Stocks
by Zviad Maisuradze on June 2, 2020

EasyJet Shares Rise by 3%, as Travel Restrictions Ease

As the trading opened on the London stock exchange on Tuesday, the EasyJet (EZJ) shares gained 3%. The stock previously closed at 706p, today after making steady gains it reached 728.6p.

The move came as the company is able to resume more of its destinations by 15 of June. This will enable the firm to once more restore some of its lost revenues and improve its financial standing.

Despite this good news, the firm is also facing some serious challenges as well. Back in April, the firm released its half years results, which included the financial indicators of the firm for the last quarter of 2019, as well as the first three months of 2020. According to this report, the company expects to deliver a net loss before tax, ranging from £185 million to £205 million. Despite the enormous challenges, brought by the outbreak of COVID-19 pandemic, the firm still manages to grow its revenue by 1.6%, expanding it to £2,382 million.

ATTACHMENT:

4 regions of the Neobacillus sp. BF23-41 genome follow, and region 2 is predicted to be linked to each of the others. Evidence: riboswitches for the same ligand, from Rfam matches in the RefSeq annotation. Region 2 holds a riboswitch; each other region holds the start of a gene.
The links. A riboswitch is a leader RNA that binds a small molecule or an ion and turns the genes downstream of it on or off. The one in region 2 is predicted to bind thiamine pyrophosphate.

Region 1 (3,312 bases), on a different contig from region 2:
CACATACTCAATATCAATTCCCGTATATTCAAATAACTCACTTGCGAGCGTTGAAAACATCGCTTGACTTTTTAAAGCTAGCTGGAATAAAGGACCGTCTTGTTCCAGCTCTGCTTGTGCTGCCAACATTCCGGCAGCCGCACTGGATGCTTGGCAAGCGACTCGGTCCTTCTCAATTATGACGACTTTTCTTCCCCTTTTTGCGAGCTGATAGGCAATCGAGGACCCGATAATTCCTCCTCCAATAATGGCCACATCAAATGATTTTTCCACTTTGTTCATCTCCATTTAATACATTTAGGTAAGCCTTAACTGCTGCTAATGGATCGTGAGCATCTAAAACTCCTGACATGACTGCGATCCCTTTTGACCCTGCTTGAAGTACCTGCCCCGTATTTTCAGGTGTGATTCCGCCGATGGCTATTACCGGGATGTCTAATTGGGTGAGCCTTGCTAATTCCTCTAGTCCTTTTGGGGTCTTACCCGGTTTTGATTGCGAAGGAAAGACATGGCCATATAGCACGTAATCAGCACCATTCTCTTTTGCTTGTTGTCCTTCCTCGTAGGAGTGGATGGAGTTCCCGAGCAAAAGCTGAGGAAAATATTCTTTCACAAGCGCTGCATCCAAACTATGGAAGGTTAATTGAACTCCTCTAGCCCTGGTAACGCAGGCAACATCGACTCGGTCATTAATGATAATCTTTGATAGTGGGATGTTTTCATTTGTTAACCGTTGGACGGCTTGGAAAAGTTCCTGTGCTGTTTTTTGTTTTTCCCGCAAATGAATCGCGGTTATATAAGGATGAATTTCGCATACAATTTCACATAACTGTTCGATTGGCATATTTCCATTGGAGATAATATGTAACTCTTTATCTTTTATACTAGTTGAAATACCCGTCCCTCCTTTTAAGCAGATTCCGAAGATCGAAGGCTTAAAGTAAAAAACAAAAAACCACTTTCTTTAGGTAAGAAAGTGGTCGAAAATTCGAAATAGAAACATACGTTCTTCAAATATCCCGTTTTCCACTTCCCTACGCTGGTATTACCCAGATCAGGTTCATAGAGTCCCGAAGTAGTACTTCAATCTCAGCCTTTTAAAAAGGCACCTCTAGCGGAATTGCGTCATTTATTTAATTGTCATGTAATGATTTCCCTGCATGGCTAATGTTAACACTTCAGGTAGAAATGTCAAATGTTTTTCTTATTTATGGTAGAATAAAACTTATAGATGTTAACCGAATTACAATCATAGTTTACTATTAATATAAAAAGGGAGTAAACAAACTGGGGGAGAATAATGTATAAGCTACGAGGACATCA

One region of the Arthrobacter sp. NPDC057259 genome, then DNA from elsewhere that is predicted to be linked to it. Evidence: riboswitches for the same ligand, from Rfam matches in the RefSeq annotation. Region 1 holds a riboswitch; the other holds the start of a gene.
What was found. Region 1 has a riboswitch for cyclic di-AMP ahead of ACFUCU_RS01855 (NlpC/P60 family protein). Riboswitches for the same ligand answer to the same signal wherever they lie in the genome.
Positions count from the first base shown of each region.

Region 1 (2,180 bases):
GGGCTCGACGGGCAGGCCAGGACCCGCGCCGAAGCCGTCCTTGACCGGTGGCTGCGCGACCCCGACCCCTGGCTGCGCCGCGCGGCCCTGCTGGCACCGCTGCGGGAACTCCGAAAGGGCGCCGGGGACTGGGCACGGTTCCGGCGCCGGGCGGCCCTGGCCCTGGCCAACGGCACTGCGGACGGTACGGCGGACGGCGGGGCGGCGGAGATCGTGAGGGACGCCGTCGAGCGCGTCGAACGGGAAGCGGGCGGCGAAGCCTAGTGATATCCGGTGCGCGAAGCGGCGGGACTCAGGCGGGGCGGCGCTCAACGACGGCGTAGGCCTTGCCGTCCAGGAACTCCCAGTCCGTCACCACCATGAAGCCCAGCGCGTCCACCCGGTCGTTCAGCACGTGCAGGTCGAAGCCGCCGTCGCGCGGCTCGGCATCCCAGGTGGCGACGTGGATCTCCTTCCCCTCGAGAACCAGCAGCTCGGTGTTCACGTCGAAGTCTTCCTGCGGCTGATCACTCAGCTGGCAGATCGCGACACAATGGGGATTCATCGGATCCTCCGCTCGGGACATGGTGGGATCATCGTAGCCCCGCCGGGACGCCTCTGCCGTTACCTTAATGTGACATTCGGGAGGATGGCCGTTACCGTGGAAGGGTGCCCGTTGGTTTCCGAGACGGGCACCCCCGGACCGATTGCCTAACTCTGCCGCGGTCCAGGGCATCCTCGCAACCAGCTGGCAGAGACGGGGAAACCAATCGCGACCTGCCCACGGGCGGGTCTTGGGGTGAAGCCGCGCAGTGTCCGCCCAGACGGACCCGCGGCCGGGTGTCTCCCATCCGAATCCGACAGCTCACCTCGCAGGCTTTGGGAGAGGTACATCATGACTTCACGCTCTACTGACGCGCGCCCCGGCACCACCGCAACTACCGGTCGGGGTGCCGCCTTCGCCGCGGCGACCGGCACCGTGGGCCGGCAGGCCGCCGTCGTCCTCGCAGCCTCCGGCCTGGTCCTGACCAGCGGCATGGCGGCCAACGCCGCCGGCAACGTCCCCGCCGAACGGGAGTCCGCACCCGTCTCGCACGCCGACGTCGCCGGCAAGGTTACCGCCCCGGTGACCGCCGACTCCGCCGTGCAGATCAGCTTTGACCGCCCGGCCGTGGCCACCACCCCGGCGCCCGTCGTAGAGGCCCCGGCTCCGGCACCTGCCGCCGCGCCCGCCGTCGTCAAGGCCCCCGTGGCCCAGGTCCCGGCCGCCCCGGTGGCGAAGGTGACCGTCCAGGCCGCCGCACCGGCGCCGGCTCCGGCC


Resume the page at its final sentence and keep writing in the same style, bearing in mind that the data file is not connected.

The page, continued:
However, here it might be useful to keep in mind that the EasyJet fleet was fully grounded only by 30 March 2020. Consequently, this recent report only captures two days of those heavy losses, which the firm has suffered as a result of halting its destinations. Therefore, it is highly likely that the results of the second quarter of 2020 can be much worse than the reports we discussed above. This is is not surprising since the entire fleet of EasyJet spent the entire April and May did not make any money for the company.